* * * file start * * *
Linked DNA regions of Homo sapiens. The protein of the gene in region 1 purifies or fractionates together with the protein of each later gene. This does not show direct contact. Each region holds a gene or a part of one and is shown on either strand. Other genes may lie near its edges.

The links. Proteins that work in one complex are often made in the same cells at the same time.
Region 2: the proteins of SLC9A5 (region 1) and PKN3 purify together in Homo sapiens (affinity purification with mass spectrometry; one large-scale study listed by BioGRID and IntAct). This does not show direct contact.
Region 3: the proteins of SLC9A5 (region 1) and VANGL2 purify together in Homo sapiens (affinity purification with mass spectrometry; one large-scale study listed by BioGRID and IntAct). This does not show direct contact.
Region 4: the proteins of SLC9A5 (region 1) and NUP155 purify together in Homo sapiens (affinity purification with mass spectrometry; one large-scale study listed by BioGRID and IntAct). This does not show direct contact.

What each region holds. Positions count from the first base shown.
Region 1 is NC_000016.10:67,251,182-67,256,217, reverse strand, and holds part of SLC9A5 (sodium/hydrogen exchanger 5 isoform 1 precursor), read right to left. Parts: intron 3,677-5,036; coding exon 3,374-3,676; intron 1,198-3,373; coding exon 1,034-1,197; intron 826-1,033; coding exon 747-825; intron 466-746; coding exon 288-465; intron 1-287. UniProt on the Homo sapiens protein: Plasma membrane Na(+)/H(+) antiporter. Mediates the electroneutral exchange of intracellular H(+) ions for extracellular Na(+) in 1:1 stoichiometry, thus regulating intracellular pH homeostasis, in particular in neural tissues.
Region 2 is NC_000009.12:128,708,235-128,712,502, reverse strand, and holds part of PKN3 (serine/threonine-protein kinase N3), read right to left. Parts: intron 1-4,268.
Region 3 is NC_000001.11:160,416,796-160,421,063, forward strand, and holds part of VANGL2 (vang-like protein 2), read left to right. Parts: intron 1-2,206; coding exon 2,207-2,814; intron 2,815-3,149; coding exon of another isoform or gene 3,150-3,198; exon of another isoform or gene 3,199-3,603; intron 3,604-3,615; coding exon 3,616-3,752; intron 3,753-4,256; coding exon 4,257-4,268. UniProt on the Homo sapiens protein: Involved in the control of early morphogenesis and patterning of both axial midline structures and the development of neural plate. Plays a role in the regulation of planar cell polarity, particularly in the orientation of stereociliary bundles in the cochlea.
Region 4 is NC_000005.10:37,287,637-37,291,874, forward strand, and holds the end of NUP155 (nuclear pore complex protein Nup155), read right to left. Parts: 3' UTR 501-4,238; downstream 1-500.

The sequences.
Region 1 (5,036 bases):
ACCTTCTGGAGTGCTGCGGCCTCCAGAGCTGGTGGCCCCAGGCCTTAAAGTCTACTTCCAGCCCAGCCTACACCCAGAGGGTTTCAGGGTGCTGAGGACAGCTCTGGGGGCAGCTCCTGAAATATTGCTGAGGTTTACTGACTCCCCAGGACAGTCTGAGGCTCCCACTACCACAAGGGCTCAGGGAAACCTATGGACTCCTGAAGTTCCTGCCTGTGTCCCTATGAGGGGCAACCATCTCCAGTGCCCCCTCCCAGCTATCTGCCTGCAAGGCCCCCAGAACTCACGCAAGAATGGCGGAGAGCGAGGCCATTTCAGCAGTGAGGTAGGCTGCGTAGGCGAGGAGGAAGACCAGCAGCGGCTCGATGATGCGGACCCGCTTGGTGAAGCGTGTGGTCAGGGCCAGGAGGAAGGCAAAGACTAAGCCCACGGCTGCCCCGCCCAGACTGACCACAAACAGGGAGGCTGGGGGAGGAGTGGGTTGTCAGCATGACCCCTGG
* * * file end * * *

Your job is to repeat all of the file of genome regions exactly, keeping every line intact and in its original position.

Linked DNA regions of Homo sapiens. The protein of the gene in region 1 purifies or fractionates together with the protein of each later gene. This does not show direct contact. Each region holds a gene or a part of one and is shown on either strand. Other genes may lie near its edges.

The links. Proteins that work in one complex are often made in the same cells at the same time.
Region 2: the proteins of SLC9A5 (region 1) and PKN3 purify together in Homo sapiens (affinity purification with mass spectrometry; one large-scale study listed by BioGRID and IntAct). This does not show direct contact.
Region 3: the proteins of SLC9A5 (region 1) and VANGL2 purify together in Homo sapiens (affinity purification with mass spectrometry; one large-scale study listed by BioGRID and IntAct). This does not show direct contact.
Region 4: the proteins of SLC9A5 (region 1) and NUP155 purify together in Homo sapiens (affinity purification with mass spectrometry; one large-scale study listed by BioGRID and IntAct). This does not show direct contact.

What each region holds. Positions count from the first base shown.
Region 1 is NC_000016.10:67,251,182-67,256,217, reverse strand, and holds part of SLC9A5 (sodium/hydrogen exchanger 5 isoform 1 precursor), read right to left. Parts: intron 3,677-5,036; coding exon 3,374-3,676; intron 1,198-3,373; coding exon 1,034-1,197; intron 826-1,033; coding exon 747-825; intron 466-746; coding exon 288-465; intron 1-287. UniProt on the Homo sapiens protein: Plasma membrane Na(+)/H(+) antiporter. Mediates the electroneutral exchange of intracellular H(+) ions for extracellular Na(+) in 1:1 stoichiometry, thus regulating intracellular pH homeostasis, in particular in neural tissues.
Region 2 is NC_000009.12:128,708,235-128,712,502, reverse strand, and holds part of PKN3 (serine/threonine-protein kinase N3), read right to left. Parts: intron 1-4,268.
Region 3 is NC_000001.11:160,416,796-160,421,063, forward strand, and holds part of VANGL2 (vang-like protein 2), read left to right. Parts: intron 1-2,206; coding exon 2,207-2,814; intron 2,815-3,149; coding exon of another isoform or gene 3,150-3,198; exon of another isoform or gene 3,199-3,603; intron 3,604-3,615; coding exon 3,616-3,752; intron 3,753-4,256; coding exon 4,257-4,268. UniProt on the Homo sapiens protein: Involved in the control of early morphogenesis and patterning of both axial midline structures and the development of neural plate. Plays a role in the regulation of planar cell polarity, particularly in the orientation of stereociliary bundles in the cochlea.
Region 4 is NC_000005.10:37,287,637-37,291,874, forward strand, and holds the end of NUP155 (nuclear pore complex protein Nup155), read right to left. Parts: 3' UTR 501-4,238; downstream 1-500.

The sequences.
Region 1 (5,036 bases):
ACCTTCTGGAGTGCTGCGGCCTCCAGAGCTGGTGGCCCCAGGCCTTAAAGTCTACTTCCAGCCCAGCCTACACCCAGAGGGTTTCAGGGTGCTGAGGACAGCTCTGGGGGCAGCTCCTGAAATATTGCTGAGGTTTACTGACTCCCCAGGACAGTCTGAGGCTCCCACTACCACAAGGGCTCAGGGAAACCTATGGACTCCTGAAGTTCCTGCCTGTGTCCCTATGAGGGGCAACCATCTCCAGTGCCCCCTCCCAGCTATCTGCCTGCAAGGCCCCCAGAACTCACGCAAGAATGGCGGAGAGCGAGGCCATTTCAGCAGTGAGGTAGGCTGCGTAGGCGAGGAGGAAGACCAGCAGCGGCTCGATGATGCGGACCCGCTTGGTGAAGCGTGTGGTCAGGGCCAGGAGGAAGGCAAAGACTAAGCCCACGGCTGCCCCGCCCAGACTGACCACAAACAGGGAGGCTGGGGGAGGAGTGGGTTGTCAGCATGACCCCTGG